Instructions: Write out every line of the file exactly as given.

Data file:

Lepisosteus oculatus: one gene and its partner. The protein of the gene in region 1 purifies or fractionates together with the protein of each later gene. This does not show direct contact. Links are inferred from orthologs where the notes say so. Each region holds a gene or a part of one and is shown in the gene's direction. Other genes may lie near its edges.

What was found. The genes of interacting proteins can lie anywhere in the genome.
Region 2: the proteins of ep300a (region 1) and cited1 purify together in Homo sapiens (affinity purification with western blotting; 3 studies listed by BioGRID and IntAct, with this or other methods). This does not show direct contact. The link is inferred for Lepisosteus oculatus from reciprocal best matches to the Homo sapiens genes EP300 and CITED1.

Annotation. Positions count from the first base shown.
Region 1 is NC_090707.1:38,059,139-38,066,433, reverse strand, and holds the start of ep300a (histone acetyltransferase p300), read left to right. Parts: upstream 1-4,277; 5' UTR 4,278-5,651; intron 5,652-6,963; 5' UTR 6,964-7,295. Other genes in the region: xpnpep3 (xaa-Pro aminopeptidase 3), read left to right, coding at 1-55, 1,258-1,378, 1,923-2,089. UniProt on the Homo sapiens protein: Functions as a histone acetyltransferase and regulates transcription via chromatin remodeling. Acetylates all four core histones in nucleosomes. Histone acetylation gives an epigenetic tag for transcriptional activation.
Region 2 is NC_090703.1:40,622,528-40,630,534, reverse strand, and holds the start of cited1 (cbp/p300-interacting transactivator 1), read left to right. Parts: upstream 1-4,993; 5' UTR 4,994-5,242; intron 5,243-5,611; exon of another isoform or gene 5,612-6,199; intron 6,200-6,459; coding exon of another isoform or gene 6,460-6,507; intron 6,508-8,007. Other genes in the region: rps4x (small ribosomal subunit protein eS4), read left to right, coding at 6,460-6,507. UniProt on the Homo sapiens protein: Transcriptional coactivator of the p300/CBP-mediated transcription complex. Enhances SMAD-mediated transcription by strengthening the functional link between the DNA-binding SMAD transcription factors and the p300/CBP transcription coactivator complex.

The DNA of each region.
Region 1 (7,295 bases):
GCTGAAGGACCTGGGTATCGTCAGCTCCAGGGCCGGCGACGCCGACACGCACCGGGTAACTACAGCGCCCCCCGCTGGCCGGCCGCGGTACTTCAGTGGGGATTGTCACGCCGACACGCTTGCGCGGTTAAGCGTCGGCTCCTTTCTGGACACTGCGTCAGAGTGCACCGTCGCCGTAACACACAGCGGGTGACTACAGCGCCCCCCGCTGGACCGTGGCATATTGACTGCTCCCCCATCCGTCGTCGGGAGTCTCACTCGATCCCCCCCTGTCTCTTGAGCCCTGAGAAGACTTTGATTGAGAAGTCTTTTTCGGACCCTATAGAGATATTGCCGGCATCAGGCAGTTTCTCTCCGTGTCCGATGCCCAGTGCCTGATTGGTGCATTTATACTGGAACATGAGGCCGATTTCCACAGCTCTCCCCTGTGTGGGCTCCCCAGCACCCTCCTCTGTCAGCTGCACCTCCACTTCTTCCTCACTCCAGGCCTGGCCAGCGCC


Lepisosteus oculatus: one gene and its partner. The protein of the gene in region 1 purifies or fractionates together with the protein of each later gene. This does not show direct contact. Links are inferred from orthologs where the notes say so. Each region holds a gene or a part of one and is shown in the gene's direction. Other genes may lie near its edges.

What was found. The genes of interacting proteins can lie anywhere in the genome.
Region 2: the proteins of ep300a (region 1) and cited1 purify together in Homo sapiens (affinity purification with western blotting; 3 studies listed by BioGRID and IntAct, with this or other methods). This does not show direct contact. The link is inferred for Lepisosteus oculatus from reciprocal best matches to the Homo sapiens genes EP300 and CITED1.

Annotation. Positions count from the first base shown.
Region 1 is NC_090707.1:38,059,139-38,066,433, reverse strand, and holds the start of ep300a (histone acetyltransferase p300), read left to right. Parts: upstream 1-4,277; 5' UTR 4,278-5,651; intron 5,652-6,963; 5' UTR 6,964-7,295. Other genes in the region: xpnpep3 (xaa-Pro aminopeptidase 3), read left to right, coding at 1-55, 1,258-1,378, 1,923-2,089. UniProt on the Homo sapiens protein: Functions as a histone acetyltransferase and regulates transcription via chromatin remodeling. Acetylates all four core histones in nucleosomes. Histone acetylation gives an epigenetic tag for transcriptional activation.
Region 2 is NC_090703.1:40,622,528-40,630,534, reverse strand, and holds the start of cited1 (cbp/p300-interacting transactivator 1), read left to right. Parts: upstream 1-4,993; 5' UTR 4,994-5,242; intron 5,243-5,611; exon of another isoform or gene 5,612-6,199; intron 6,200-6,459; coding exon of another isoform or gene 6,460-6,507; intron 6,508-8,007. Other genes in the region: rps4x (small ribosomal subunit protein eS4), read left to right, coding at 6,460-6,507. UniProt on the Homo sapiens protein: Transcriptional coactivator of the p300/CBP-mediated transcription complex. Enhances SMAD-mediated transcription by strengthening the functional link between the DNA-binding SMAD transcription factors and the p300/CBP transcription coactivator complex.

The DNA of each region.
Region 1 (7,295 bases):
GCTGAAGGACCTGGGTATCGTCAGCTCCAGGGCCGGCGACGCCGACACGCACCGGGTAACTACAGCGCCCCCCGCTGGCCGGCCGCGGTACTTCAGTGGGGATTGTCACGCCGACACGCTTGCGCGGTTAAGCGTCGGCTCCTTTCTGGACACTGCGTCAGAGTGCACCGTCGCCGTAACACACAGCGGGTGACTACAGCGCCCCCCGCTGGACCGTGGCATATTGACTGCTCCCCCATCCGTCGTCGGGAGTCTCACTCGATCCCCCCCTGTCTCTTGAGCCCTGAGAAGACTTTGATTGAGAAGTCTTTTTCGGACCCTATAGAGATATTGCCGGCATCAGGCAGTTTCTCTCCGTGTCCGATGCCCAGTGCCTGATTGGTGCATTTATACTGGAACATGAGGCCGATTTCCACAGCTCTCCCCTGTGTGGGCTCCCCAGCACCCTCCTCTGTCAGCTGCACCTCCACTTCTTCCTCACTCCAGGCCTGGCCAGCGCC